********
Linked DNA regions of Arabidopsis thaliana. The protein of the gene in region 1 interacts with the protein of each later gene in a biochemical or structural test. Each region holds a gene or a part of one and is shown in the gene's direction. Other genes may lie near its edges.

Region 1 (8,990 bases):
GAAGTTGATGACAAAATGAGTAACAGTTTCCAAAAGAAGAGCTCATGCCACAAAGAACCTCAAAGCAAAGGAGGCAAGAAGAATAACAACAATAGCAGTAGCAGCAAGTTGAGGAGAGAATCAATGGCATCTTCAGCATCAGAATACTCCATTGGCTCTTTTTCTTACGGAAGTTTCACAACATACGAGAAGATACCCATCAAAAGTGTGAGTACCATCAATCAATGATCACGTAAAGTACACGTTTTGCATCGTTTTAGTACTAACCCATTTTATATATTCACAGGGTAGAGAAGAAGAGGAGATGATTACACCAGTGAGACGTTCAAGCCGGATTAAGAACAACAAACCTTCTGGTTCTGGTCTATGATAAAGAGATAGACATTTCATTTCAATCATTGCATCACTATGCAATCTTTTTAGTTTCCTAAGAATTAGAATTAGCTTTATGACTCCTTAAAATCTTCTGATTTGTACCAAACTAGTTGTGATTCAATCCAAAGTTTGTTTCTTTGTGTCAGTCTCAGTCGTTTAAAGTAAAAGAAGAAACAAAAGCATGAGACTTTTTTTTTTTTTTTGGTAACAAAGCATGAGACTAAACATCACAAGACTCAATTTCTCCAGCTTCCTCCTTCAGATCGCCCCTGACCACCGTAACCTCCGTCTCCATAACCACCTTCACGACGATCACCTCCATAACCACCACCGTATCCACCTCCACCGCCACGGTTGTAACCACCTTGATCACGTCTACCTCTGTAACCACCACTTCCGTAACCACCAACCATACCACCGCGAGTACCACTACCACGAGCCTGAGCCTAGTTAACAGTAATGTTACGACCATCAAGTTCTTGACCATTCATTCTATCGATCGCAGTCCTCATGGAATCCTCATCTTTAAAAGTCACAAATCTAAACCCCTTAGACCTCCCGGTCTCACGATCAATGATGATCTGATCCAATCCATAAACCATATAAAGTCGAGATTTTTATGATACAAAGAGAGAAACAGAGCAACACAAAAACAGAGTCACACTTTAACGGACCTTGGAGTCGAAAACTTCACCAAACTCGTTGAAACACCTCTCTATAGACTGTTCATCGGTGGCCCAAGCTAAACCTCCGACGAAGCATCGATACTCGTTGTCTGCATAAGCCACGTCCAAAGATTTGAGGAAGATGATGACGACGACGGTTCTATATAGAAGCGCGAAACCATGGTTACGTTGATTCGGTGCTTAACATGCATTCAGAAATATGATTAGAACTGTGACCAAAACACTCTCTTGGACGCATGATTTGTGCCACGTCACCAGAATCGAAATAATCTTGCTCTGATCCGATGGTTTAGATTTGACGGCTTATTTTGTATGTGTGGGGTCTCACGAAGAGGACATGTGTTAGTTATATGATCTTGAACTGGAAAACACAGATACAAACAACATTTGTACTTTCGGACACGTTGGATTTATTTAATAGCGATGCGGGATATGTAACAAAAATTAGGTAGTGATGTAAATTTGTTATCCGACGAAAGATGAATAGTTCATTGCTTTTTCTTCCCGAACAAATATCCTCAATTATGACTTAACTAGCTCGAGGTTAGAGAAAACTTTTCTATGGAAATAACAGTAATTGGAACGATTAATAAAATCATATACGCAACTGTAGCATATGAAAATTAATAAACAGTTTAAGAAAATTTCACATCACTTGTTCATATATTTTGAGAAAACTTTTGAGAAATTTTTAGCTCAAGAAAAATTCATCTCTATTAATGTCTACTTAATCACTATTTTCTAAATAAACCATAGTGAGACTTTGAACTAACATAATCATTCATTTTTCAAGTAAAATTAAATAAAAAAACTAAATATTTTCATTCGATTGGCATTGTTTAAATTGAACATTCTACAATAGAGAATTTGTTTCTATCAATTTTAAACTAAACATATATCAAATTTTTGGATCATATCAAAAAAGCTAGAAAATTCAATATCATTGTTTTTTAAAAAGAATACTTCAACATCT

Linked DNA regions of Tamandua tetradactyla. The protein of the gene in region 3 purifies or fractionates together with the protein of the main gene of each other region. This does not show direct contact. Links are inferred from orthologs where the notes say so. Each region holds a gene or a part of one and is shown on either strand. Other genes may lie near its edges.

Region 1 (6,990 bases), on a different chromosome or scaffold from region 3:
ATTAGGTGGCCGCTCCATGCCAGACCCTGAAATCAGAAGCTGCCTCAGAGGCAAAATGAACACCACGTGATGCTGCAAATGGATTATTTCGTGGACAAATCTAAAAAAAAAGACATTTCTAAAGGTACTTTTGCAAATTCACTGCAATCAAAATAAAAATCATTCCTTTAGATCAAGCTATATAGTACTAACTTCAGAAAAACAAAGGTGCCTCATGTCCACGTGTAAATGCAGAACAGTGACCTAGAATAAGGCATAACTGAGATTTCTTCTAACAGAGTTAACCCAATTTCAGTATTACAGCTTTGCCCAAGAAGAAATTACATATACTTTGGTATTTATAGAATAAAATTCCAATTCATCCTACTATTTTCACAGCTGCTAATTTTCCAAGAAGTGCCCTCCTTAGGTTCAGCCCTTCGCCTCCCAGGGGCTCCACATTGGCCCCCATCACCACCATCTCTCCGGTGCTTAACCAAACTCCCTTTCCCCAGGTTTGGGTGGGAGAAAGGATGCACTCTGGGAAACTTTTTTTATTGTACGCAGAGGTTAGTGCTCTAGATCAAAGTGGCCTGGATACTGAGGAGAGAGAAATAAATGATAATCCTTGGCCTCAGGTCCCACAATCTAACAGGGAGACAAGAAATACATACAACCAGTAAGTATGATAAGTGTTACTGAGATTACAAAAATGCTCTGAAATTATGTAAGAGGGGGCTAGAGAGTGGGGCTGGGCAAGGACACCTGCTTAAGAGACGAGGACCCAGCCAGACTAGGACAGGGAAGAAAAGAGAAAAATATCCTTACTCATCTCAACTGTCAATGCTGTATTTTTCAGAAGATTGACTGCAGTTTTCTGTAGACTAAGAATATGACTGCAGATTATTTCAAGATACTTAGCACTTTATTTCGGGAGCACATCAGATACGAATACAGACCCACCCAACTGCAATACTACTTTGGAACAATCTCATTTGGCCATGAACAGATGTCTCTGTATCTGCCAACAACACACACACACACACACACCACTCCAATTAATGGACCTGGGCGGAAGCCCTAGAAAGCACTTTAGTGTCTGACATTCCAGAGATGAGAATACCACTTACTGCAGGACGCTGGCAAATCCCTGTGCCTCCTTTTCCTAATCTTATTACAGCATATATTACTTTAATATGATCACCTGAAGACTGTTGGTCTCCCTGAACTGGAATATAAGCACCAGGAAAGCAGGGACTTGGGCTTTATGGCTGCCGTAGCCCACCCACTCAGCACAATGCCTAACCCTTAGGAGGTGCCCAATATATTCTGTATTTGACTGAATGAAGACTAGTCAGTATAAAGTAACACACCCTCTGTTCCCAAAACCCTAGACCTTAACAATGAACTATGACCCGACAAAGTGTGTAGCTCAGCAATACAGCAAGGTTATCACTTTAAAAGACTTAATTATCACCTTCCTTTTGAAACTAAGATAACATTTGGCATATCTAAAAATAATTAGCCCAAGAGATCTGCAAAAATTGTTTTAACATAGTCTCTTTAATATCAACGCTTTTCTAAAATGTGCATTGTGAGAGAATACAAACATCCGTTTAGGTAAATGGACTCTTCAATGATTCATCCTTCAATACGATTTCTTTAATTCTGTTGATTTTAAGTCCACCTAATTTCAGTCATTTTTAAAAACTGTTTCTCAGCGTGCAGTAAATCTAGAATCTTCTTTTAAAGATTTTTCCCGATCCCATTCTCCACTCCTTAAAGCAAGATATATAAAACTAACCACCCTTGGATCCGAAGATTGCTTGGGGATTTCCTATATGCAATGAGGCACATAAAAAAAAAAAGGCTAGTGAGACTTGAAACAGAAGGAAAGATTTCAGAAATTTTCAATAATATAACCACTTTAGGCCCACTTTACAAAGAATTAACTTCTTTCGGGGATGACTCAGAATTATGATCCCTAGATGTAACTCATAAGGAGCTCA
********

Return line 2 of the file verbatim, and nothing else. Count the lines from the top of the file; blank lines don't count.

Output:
Region 1 (8,990 bases):